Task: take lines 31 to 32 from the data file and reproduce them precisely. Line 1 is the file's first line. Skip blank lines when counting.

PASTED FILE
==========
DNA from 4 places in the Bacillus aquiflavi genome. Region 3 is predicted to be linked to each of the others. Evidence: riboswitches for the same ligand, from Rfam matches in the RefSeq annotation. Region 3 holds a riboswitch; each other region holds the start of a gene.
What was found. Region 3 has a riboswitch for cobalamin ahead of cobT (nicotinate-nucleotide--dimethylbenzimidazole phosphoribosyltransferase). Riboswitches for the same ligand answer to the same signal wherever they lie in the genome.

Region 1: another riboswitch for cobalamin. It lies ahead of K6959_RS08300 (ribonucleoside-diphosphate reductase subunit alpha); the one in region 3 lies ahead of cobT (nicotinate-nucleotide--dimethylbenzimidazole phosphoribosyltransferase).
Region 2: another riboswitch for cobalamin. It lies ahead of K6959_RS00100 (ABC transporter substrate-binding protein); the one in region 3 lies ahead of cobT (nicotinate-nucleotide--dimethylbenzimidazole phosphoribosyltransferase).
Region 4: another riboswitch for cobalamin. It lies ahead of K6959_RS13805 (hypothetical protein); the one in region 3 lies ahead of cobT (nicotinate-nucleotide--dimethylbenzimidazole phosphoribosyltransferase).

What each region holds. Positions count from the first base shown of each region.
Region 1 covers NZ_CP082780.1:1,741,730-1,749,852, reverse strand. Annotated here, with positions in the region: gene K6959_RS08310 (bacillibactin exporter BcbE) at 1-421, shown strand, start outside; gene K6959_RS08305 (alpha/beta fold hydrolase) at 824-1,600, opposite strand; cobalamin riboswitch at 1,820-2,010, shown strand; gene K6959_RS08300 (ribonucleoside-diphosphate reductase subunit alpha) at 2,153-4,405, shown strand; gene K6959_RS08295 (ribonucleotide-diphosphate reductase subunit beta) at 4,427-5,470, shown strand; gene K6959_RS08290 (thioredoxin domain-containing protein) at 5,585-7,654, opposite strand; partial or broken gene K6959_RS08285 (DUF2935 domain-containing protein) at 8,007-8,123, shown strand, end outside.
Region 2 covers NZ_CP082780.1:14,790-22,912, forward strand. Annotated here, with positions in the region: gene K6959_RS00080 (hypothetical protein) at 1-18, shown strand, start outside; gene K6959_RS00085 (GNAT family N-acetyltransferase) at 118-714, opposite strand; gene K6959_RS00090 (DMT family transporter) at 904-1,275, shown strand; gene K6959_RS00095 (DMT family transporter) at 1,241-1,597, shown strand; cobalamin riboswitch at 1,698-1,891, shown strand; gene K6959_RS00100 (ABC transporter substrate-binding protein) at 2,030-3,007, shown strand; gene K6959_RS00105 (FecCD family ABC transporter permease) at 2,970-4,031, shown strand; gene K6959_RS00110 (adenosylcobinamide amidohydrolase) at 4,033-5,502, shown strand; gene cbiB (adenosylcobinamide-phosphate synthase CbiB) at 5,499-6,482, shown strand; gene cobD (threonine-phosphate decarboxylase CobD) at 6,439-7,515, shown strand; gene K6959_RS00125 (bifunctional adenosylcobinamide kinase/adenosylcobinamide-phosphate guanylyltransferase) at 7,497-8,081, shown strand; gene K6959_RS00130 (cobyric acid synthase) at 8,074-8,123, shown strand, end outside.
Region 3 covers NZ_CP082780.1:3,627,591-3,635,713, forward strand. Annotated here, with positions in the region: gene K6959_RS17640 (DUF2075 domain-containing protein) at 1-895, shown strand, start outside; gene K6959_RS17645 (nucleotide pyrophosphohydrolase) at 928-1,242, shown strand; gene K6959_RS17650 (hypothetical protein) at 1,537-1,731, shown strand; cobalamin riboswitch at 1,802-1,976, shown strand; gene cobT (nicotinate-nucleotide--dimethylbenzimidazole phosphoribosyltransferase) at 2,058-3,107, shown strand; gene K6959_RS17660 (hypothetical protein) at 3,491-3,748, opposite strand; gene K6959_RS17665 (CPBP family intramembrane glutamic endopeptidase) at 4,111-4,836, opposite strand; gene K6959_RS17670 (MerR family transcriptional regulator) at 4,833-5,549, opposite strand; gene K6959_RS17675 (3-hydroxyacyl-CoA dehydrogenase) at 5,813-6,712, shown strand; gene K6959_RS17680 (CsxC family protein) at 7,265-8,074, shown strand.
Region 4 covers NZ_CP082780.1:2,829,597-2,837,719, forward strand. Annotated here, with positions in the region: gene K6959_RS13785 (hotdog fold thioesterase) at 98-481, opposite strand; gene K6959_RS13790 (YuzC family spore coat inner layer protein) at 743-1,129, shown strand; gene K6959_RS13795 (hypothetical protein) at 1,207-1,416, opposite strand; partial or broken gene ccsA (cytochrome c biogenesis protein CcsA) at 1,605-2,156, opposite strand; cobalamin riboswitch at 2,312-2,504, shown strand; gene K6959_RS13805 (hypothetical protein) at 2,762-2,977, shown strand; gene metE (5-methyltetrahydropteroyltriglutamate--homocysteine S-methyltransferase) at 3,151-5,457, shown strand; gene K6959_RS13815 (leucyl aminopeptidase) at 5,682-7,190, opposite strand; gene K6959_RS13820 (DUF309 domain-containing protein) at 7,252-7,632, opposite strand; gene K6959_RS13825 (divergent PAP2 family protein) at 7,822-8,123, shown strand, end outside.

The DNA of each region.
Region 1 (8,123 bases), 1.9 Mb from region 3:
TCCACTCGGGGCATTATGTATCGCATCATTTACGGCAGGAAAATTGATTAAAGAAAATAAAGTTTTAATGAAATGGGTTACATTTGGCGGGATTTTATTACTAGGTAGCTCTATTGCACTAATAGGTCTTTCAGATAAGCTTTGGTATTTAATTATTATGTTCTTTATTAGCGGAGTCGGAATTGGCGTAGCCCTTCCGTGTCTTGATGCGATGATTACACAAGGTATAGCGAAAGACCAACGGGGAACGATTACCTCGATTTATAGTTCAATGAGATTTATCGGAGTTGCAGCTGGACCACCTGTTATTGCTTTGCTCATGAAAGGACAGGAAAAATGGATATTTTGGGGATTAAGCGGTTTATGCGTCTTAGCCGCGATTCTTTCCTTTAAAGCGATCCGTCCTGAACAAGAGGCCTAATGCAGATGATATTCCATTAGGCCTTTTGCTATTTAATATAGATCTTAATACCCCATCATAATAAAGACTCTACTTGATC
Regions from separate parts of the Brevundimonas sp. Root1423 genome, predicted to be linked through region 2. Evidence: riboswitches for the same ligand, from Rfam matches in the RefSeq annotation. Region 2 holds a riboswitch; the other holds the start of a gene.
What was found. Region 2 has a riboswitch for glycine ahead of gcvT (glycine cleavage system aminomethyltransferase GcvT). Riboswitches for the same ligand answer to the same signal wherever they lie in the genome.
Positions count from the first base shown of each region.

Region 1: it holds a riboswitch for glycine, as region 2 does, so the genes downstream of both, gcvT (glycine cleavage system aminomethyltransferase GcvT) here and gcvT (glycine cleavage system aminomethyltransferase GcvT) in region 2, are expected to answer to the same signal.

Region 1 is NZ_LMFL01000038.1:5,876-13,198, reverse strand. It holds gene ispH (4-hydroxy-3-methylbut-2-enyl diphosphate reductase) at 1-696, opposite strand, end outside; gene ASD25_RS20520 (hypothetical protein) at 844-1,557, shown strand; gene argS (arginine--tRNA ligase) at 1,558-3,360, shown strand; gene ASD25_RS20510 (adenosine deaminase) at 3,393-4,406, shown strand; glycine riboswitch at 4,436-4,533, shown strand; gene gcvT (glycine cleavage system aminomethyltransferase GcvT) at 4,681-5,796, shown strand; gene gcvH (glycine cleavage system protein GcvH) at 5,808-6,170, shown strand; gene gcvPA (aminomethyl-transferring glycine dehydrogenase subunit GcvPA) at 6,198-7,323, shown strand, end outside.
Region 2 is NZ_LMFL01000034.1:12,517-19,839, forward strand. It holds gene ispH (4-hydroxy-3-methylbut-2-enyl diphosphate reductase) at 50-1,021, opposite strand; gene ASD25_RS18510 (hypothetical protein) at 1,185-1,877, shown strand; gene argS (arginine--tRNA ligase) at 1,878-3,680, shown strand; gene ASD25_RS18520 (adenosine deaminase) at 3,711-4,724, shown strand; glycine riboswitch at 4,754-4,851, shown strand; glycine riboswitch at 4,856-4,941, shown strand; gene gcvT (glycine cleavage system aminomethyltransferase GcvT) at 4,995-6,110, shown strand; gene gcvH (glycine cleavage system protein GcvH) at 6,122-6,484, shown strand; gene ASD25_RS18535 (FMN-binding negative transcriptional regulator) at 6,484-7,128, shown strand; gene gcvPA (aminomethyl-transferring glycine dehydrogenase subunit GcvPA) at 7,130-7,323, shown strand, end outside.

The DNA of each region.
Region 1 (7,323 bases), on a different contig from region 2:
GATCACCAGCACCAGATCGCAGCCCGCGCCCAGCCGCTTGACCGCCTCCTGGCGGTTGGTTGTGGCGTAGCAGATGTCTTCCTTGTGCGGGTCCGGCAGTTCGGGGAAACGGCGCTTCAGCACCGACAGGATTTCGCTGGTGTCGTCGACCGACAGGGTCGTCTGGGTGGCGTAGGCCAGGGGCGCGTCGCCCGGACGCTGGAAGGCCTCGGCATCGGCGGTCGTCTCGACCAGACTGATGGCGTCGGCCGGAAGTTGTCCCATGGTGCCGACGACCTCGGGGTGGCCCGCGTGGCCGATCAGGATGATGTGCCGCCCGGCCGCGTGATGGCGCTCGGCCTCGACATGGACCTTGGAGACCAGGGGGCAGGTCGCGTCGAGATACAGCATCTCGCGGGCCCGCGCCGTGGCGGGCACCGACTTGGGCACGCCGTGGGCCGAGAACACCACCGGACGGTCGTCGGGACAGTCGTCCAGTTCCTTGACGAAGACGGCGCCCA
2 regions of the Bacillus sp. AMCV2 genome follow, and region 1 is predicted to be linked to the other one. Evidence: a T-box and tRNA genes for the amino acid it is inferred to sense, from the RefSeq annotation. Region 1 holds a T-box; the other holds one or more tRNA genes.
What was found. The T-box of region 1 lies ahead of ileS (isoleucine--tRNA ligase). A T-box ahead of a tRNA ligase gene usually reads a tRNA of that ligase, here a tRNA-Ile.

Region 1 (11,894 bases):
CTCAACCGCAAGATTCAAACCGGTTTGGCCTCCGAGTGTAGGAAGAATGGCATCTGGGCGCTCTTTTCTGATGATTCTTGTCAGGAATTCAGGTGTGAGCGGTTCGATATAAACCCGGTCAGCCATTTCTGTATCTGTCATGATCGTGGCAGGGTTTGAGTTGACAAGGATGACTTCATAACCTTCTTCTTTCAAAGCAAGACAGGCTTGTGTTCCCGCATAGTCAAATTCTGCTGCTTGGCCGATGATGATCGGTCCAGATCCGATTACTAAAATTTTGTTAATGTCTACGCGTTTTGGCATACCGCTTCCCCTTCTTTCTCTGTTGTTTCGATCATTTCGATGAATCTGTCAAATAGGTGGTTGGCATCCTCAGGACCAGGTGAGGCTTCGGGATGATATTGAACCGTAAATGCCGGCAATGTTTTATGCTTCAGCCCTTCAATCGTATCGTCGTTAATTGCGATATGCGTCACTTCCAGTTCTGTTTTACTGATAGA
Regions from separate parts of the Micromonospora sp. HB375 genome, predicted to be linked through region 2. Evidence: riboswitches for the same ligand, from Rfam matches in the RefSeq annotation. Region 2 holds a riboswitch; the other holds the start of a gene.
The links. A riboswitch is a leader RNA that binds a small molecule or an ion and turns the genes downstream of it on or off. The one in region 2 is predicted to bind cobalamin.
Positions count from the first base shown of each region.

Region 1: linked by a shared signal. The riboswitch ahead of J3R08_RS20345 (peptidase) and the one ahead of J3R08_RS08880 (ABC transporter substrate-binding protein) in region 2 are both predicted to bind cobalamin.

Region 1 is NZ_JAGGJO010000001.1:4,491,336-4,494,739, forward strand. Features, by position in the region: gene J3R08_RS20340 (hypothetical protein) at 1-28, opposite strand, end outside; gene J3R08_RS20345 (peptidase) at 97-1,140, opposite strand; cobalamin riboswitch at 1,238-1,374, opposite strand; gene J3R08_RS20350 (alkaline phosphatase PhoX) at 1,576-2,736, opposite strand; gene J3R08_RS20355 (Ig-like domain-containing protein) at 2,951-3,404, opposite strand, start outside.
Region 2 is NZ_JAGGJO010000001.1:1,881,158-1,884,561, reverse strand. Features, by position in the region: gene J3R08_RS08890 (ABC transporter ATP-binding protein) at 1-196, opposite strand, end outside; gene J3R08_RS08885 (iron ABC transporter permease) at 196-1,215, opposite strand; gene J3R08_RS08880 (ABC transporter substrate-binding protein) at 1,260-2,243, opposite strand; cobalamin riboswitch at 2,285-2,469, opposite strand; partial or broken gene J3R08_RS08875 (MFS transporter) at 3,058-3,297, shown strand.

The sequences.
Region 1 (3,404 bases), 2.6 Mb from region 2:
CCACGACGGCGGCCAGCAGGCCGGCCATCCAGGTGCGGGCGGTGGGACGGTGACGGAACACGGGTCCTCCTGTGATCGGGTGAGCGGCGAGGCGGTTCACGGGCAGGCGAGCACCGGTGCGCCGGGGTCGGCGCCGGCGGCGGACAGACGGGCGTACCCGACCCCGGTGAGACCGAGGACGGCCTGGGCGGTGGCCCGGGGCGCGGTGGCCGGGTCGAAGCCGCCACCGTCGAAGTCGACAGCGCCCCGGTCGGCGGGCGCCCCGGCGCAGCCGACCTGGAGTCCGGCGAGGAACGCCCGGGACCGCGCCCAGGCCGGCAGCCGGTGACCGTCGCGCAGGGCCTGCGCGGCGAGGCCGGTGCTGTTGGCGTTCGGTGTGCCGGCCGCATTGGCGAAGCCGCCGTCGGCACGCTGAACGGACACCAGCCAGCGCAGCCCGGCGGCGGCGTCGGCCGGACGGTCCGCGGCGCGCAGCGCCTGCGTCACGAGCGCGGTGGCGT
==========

Region 1 is NZ_JAGGJO010000001.1:4,491,336-4,494,739, forward strand. Features, by position in the region: gene J3R08_RS20340 (hypothetical protein) at 1-28, opposite strand, end outside; gene J3R08_RS20345 (peptidase) at 97-1,140, opposite strand; cobalamin riboswitch at 1,238-1,374, opposite strand; gene J3R08_RS20350 (alkaline phosphatase PhoX) at 1,576-2,736, opposite strand; gene J3R08_RS20355 (Ig-like domain-containing protein) at 2,951-3,404, opposite strand, start outside.
Region 2 is NZ_JAGGJO010000001.1:1,881,158-1,884,561, reverse strand. Features, by position in the region: gene J3R08_RS08890 (ABC transporter ATP-binding protein) at 1-196, opposite strand, end outside; gene J3R08_RS08885 (iron ABC transporter permease) at 196-1,215, opposite strand; gene J3R08_RS08880 (ABC transporter substrate-binding protein) at 1,260-2,243, opposite strand; cobalamin riboswitch at 2,285-2,469, opposite strand; partial or broken gene J3R08_RS08875 (MFS transporter) at 3,058-3,297, shown strand.